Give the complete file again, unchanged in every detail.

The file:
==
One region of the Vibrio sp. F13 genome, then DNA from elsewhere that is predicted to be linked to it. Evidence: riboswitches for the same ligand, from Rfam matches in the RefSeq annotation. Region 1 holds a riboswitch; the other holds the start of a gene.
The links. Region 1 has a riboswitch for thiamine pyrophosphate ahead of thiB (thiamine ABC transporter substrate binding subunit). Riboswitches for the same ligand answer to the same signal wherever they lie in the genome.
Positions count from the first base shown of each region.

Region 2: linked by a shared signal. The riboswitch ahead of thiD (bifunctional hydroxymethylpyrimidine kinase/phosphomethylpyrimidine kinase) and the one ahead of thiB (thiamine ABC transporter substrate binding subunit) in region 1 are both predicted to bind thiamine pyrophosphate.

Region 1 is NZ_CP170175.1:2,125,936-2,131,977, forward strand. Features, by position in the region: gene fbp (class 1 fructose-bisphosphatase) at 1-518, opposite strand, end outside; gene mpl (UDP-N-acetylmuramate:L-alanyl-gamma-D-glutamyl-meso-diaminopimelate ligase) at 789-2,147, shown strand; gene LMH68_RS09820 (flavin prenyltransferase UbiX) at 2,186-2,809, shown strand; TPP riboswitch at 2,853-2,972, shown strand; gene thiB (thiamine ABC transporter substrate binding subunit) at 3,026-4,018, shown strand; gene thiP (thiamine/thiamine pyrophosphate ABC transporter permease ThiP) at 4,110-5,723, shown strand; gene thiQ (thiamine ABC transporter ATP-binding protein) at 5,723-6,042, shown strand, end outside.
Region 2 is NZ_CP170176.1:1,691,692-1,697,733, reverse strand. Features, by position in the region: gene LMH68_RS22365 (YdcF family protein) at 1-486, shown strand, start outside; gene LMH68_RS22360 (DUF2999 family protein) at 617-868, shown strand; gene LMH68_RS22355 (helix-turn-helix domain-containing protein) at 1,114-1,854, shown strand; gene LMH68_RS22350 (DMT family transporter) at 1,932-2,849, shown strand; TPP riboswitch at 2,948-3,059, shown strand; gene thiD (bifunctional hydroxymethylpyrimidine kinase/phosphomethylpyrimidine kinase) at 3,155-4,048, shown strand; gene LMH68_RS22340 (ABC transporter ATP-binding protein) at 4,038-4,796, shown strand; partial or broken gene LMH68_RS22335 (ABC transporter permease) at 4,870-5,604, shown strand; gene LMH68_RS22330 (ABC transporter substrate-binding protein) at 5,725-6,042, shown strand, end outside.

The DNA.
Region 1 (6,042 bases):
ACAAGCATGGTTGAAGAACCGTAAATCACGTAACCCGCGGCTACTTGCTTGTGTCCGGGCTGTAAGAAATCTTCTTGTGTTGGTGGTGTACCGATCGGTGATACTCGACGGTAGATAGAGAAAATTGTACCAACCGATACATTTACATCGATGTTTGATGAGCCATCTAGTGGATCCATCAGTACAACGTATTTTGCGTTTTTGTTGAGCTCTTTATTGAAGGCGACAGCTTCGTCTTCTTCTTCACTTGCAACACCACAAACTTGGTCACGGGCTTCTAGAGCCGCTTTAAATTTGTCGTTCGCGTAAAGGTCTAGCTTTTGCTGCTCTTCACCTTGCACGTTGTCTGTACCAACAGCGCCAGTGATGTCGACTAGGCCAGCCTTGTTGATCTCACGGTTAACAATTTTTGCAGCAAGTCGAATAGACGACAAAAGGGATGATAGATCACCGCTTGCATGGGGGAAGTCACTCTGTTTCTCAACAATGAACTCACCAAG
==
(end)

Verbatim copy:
One region of the Vibrio sp. F13 genome, then DNA from elsewhere that is predicted to be linked to it. Evidence: riboswitches for the same ligand, from Rfam matches in the RefSeq annotation. Region 1 holds a riboswitch; the other holds the start of a gene.
The links. Region 1 has a riboswitch for thiamine pyrophosphate ahead of thiB (thiamine ABC transporter substrate binding subunit). Riboswitches for the same ligand answer to the same signal wherever they lie in the genome.
Positions count from the first base shown of each region.

Region 2: linked by a shared signal. The riboswitch ahead of thiD (bifunctional hydroxymethylpyrimidine kinase/phosphomethylpyrimidine kinase) and the one ahead of thiB (thiamine ABC transporter substrate binding subunit) in region 1 are both predicted to bind thiamine pyrophosphate.

Region 1 is NZ_CP170175.1:2,125,936-2,131,977, forward strand. Features, by position in the region: gene fbp (class 1 fructose-bisphosphatase) at 1-518, opposite strand, end outside; gene mpl (UDP-N-acetylmuramate:L-alanyl-gamma-D-glutamyl-meso-diaminopimelate ligase) at 789-2,147, shown strand; gene LMH68_RS09820 (flavin prenyltransferase UbiX) at 2,186-2,809, shown strand; TPP riboswitch at 2,853-2,972, shown strand; gene thiB (thiamine ABC transporter substrate binding subunit) at 3,026-4,018, shown strand; gene thiP (thiamine/thiamine pyrophosphate ABC transporter permease ThiP) at 4,110-5,723, shown strand; gene thiQ (thiamine ABC transporter ATP-binding protein) at 5,723-6,042, shown strand, end outside.
Region 2 is NZ_CP170176.1:1,691,692-1,697,733, reverse strand. Features, by position in the region: gene LMH68_RS22365 (YdcF family protein) at 1-486, shown strand, start outside; gene LMH68_RS22360 (DUF2999 family protein) at 617-868, shown strand; gene LMH68_RS22355 (helix-turn-helix domain-containing protein) at 1,114-1,854, shown strand; gene LMH68_RS22350 (DMT family transporter) at 1,932-2,849, shown strand; TPP riboswitch at 2,948-3,059, shown strand; gene thiD (bifunctional hydroxymethylpyrimidine kinase/phosphomethylpyrimidine kinase) at 3,155-4,048, shown strand; gene LMH68_RS22340 (ABC transporter ATP-binding protein) at 4,038-4,796, shown strand; partial or broken gene LMH68_RS22335 (ABC transporter permease) at 4,870-5,604, shown strand; gene LMH68_RS22330 (ABC transporter substrate-binding protein) at 5,725-6,042, shown strand, end outside.

The DNA.
Region 1 (6,042 bases):
ACAAGCATGGTTGAAGAACCGTAAATCACGTAACCCGCGGCTACTTGCTTGTGTCCGGGCTGTAAGAAATCTTCTTGTGTTGGTGGTGTACCGATCGGTGATACTCGACGGTAGATAGAGAAAATTGTACCAACCGATACATTTACATCGATGTTTGATGAGCCATCTAGTGGATCCATCAGTACAACGTATTTTGCGTTTTTGTTGAGCTCTTTATTGAAGGCGACAGCTTCGTCTTCTTCTTCACTTGCAACACCACAAACTTGGTCACGGGCTTCTAGAGCCGCTTTAAATTTGTCGTTCGCGTAAAGGTCTAGCTTTTGCTGCTCTTCACCTTGCACGTTGTCTGTACCAACAGCGCCAGTGATGTCGACTAGGCCAGCCTTGTTGATCTCACGGTTAACAATTTTTGCAGCAAGTCGAATAGACGACAAAAGGGATGATAGATCACCGCTTGCATGGGGGAAGTCACTCTGTTTCTCAACAATGAACTCACCAAG